The Essentials Project

About a year and a half ago, I left my job in California and moved my family to Albuquerque, New Mexico. We spent six months in a hotel and then for the last year, we’ve been in a great four bedroom house.

Since we moved here, our son Van was born seven months ago and my son Shane just recently turned 18. Our kids Jack and Olivia are now 9 and 11. We’ve liked living in New Mexico and we’ve met some great people but it seems like it’s time for the wheel to turn.

I think I need to spend a few months devoting myself seriously to writing projects that has been lingering as ideas for too long. I have some screenplay and book projects I’d like to get done.

In order to get them done, I feel I need to hunker down and cut out expenses and distractions. I think I need a writer’s retreat.

Lauren and I have been talking and we’re not 100% sure of where we’re going but we have some ideas. But while we’re figuring out our next bold move, we have built up the residue of ‘stuff’ that comes from living with kids in a big house.

Over the next few weeks, I’ll be chronicling my effort to simplify my life and possessions. My goal is build a stronger foundation for my family and our lives.

Right now, it’s about thinking about what is essential and what isn’t. We’re lucky to live in a rich country — these aren’t life and death decisions. But trying to figure out whether we NEED both an XBox and a Wii may seem trivial…unless you’re a 9 year old. Then it can make you cry.

And it’s the same with deciding do we keep this bike or that TV set. I’m not taking a vow of poverty. I do consider things like a smartphone ‘essential’ at this point. I consider NetFlix and a Kindle essential, too. So, I’m lucky especially compared to most of the earth’s population. I know that.

So that’s the challenge and I’ll be talking about it here on the blog. Please jump in comment any time — it’d be nice to have your thoughts and conversation.

When Tools Are Free

The three images below aren’t photographs. The rooms and objects in them don’t actually exist anywhere. They were all creating in a computer graphics package. If you click on the images, you can see them in more detail, too.

Each images was made with different software programs. One piece of softwares costs about $5000, another about $2000 and the third software package is open source and totally free. Look at the images – can you tell which one is which?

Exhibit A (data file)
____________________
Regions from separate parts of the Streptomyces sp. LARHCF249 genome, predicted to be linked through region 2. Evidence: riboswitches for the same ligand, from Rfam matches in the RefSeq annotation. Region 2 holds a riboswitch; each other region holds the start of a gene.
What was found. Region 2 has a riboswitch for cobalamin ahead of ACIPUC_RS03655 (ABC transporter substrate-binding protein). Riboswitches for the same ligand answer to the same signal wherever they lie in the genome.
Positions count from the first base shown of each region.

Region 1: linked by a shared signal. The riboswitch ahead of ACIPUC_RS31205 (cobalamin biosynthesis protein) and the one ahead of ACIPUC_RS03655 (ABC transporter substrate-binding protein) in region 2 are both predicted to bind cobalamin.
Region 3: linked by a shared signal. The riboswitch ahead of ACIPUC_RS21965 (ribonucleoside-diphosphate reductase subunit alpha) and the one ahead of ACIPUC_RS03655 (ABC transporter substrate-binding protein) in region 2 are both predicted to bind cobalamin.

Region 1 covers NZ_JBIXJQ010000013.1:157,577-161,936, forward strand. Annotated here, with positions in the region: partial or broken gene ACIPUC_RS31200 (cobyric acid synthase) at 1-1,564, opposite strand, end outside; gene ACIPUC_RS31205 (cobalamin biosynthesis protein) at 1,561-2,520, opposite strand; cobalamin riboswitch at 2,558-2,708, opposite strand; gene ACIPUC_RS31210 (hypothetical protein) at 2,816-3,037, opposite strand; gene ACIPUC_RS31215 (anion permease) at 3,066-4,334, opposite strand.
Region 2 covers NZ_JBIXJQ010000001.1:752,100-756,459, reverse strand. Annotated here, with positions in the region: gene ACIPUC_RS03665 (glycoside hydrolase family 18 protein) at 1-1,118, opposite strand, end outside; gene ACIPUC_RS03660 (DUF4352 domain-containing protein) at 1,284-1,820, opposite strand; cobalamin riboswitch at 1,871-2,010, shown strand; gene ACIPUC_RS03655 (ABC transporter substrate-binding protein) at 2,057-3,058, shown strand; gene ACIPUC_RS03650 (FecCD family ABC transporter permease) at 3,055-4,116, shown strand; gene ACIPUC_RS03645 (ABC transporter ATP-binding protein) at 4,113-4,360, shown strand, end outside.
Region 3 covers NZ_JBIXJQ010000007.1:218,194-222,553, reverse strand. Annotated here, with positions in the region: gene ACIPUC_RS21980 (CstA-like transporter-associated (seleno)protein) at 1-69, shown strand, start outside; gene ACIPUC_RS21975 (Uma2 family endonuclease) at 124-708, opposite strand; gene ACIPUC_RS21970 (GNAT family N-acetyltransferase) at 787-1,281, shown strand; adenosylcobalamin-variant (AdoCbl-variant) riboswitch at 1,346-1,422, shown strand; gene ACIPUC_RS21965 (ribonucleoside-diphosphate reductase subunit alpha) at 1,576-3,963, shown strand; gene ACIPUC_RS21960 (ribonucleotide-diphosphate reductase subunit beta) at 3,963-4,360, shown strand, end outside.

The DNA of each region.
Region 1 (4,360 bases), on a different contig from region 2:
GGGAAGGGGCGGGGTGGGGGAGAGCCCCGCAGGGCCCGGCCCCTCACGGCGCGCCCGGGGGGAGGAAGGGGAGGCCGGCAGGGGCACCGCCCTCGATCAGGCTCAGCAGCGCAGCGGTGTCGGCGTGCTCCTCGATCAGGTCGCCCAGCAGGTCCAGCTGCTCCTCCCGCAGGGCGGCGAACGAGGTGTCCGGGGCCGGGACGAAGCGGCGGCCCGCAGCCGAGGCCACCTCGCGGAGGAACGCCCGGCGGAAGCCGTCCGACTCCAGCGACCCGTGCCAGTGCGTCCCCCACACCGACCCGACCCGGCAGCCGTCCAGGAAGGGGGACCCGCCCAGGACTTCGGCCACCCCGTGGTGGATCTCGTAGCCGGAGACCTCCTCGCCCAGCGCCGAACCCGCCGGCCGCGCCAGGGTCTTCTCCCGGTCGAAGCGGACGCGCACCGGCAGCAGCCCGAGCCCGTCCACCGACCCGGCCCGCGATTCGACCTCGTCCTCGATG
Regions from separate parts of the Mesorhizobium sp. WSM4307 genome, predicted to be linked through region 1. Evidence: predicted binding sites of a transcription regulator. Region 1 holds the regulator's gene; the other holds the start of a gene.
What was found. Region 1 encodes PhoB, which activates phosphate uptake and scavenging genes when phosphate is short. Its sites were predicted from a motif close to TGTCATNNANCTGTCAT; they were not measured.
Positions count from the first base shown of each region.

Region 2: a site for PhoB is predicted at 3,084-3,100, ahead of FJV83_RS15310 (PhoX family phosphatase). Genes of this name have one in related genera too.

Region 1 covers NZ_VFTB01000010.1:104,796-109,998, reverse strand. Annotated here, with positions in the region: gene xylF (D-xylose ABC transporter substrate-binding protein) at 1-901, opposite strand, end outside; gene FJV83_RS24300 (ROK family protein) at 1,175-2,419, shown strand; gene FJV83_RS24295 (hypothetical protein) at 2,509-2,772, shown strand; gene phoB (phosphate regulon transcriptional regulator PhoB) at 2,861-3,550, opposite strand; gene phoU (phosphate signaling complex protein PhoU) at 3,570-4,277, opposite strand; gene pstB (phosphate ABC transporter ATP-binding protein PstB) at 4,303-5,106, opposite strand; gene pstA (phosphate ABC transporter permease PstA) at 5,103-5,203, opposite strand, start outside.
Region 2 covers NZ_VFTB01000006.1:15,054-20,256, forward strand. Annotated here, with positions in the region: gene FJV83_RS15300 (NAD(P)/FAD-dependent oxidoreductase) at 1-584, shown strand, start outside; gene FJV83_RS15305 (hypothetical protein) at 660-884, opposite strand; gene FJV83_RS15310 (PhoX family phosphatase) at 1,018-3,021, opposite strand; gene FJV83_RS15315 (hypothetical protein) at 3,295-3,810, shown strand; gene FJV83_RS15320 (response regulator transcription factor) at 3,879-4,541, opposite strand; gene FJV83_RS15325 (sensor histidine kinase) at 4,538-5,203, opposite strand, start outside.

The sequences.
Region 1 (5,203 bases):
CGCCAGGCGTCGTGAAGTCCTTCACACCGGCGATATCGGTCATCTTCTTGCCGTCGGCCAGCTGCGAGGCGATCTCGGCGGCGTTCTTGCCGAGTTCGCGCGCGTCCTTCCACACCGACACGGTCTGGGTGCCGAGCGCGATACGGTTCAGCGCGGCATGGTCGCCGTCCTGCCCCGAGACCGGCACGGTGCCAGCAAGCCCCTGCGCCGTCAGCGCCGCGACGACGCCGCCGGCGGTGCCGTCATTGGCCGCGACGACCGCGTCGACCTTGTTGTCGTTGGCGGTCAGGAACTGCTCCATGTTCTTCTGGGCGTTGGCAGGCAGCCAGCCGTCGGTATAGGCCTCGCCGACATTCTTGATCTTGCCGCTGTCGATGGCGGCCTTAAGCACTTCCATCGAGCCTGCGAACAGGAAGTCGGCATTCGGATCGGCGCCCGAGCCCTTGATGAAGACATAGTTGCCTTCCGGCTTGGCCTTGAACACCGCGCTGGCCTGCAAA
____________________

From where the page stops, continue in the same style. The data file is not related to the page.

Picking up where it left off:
Three different artists, three different software programs, three radically different price points. One big barrier to entry. One large barrier to entry. No barrier at all.

$5000, $2000, totally free

Thirty years ago, if you wanted to do computer graphics it would have cost you a million dollars for the computer. At least. Twenty years ago, the price of admission was around $20,000. Today, any computer you buy for $600 at Best Buy would smoke the $1,000,000 or $20,000 hardware options by a factor of at least ten.

What happens when the tools become totally free? What happens when any laptop recording studio is a hundred times more powerful than the gear the Beatles used to record Sgt. Pepper’s Lonely Hearts Club Band on? What happens when HD camcorders are $150 and your video can be broadcast worldwide, right now?

The art doesn’t get better. There isn’t mor a hundred times more good art floating around, is there? But I don’t think it’s all worse, either. There were plenty of bad albums in 1967, too.

There’s just MORE. A lot more. And it’s not going to stop.

One thing that happens when tools are free; you don’t have THAT excuse anymore. You can’t say, “If only I had the money for that ONE piece of gear….” The tool is available. What are you waiting for? Then it’s a matter of whether you put in your time. Pay your dues. Make it work for you.

So, here we are in 2009 and the tools are out there. Do you really have a story to tell? Do you really have anything to say? Some feeling you want to express, some way you need to connect to other people?

That’s free, too. Now, what are you waiting for?